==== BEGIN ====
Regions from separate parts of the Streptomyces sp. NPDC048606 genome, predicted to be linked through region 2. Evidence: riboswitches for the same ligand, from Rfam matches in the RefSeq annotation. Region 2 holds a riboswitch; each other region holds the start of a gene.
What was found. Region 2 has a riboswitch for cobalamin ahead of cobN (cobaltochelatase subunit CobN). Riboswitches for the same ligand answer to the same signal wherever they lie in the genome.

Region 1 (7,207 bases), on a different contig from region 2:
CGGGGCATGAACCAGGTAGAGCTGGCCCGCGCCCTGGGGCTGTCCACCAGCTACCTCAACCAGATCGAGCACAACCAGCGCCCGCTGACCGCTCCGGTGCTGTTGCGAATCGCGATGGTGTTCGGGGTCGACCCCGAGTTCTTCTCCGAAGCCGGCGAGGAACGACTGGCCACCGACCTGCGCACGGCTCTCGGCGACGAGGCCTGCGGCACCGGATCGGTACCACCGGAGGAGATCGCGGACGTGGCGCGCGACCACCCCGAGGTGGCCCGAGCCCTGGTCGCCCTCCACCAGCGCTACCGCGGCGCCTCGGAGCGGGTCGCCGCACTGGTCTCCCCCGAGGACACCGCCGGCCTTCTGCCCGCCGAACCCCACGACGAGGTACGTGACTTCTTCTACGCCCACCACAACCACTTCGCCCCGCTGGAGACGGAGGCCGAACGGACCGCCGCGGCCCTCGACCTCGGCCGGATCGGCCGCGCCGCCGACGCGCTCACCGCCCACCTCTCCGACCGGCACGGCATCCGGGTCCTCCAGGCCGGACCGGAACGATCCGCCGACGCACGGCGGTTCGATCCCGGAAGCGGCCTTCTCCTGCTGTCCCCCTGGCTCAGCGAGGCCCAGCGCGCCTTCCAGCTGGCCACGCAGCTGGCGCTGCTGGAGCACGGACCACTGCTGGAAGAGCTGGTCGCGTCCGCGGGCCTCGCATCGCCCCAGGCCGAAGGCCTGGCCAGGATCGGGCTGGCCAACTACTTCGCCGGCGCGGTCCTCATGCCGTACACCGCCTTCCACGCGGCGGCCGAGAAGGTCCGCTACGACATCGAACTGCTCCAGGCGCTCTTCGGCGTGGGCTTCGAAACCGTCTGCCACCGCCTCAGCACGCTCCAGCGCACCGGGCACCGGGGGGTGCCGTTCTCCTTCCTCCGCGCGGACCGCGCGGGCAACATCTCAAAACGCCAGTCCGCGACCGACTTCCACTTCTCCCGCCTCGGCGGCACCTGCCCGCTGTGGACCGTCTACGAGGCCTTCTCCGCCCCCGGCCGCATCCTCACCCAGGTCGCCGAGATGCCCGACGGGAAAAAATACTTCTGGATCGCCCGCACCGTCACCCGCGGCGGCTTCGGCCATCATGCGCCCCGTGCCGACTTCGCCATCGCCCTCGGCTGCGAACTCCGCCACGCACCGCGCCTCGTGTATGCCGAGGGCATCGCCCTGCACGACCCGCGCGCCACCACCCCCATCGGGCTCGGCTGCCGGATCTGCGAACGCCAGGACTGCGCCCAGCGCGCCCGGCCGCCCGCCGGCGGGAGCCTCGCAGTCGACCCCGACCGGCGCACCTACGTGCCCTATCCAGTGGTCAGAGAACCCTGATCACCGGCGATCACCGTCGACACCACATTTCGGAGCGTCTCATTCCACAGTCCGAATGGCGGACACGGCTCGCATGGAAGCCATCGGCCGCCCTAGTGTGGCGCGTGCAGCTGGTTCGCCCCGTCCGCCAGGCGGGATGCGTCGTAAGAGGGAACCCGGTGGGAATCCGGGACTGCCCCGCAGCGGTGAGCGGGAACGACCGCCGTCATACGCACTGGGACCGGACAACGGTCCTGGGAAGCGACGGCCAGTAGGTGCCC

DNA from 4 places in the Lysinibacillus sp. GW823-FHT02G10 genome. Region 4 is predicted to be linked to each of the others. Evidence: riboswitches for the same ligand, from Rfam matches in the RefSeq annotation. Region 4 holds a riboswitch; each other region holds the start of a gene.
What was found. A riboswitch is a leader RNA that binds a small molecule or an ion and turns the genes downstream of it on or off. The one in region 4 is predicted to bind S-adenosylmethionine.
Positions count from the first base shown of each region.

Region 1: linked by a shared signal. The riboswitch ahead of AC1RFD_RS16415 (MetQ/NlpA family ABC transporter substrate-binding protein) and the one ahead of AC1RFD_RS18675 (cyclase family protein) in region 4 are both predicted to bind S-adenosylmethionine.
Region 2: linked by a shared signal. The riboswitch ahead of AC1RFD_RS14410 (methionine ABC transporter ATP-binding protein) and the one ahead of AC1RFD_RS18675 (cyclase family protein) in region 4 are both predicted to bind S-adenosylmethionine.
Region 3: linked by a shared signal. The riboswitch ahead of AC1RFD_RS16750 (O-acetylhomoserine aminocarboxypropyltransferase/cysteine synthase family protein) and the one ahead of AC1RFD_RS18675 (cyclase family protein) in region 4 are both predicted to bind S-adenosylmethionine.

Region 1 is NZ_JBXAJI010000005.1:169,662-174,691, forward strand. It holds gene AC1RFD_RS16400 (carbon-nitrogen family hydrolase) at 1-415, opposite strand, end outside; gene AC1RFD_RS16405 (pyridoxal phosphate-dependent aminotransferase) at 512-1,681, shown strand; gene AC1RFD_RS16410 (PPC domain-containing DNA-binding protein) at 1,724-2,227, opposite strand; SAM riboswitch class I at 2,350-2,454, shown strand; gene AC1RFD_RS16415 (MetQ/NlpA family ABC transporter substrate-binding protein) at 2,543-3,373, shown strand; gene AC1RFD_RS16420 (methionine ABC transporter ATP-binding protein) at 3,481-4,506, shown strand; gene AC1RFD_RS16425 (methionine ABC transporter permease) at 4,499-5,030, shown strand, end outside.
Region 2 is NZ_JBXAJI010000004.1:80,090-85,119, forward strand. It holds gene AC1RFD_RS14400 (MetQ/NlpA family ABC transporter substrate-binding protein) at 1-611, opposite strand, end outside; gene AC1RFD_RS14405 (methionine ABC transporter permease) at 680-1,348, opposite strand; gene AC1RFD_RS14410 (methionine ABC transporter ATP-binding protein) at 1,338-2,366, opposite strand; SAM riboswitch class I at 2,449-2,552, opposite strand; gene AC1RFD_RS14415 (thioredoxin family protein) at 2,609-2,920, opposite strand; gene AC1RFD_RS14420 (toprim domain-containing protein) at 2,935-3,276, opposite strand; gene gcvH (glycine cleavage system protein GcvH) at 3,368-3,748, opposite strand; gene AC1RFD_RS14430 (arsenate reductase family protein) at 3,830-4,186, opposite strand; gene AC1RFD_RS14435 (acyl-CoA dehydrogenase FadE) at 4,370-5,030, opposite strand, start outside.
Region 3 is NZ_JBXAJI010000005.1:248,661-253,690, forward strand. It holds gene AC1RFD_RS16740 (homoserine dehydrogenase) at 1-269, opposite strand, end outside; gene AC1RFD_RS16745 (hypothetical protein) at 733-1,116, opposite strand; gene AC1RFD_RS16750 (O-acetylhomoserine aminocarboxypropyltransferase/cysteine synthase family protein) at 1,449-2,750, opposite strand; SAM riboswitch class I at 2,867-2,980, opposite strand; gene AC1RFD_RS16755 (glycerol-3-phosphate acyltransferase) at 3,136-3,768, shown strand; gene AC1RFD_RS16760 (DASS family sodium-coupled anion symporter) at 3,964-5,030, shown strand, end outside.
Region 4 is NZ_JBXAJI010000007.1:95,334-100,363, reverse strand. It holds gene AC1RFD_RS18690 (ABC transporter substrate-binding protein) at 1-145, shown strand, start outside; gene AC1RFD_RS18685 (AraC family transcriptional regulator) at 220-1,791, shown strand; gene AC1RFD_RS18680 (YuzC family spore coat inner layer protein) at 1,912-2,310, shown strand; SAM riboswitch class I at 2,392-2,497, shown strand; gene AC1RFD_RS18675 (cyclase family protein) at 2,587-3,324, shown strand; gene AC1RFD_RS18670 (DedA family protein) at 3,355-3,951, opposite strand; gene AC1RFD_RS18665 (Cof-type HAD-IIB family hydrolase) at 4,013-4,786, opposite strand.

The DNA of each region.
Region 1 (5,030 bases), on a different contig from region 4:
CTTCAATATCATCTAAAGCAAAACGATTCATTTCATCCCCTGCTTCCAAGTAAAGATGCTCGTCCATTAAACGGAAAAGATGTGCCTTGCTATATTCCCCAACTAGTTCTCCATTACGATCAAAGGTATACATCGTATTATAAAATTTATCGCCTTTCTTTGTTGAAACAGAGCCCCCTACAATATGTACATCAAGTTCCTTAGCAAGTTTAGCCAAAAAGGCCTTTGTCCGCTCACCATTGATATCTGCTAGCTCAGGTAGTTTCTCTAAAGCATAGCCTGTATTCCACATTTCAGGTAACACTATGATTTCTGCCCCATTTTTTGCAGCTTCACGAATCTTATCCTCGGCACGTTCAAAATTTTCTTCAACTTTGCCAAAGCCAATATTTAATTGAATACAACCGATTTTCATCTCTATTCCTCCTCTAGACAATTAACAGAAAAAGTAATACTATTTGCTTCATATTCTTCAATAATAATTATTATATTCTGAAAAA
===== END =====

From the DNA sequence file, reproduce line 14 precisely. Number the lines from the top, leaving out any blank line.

Region 4 is NZ_JBXAJI010000007.1:95,334-100,363, reverse strand. It holds gene AC1RFD_RS18690 (ABC transporter substrate-binding protein) at 1-145, shown strand, start outside; gene AC1RFD_RS18685 (AraC family transcriptional regulator) at 220-1,791, shown strand; gene AC1RFD_RS18680 (YuzC family spore coat inner layer protein) at 1,912-2,310, shown strand; SAM riboswitch class I at 2,392-2,497, shown strand; gene AC1RFD_RS18675 (cyclase family protein) at 2,587-3,324, shown strand; gene AC1RFD_RS18670 (DedA family protein) at 3,355-3,951, opposite strand; gene AC1RFD_RS18665 (Cof-type HAD-IIB family hydrolase) at 4,013-4,786, opposite strand.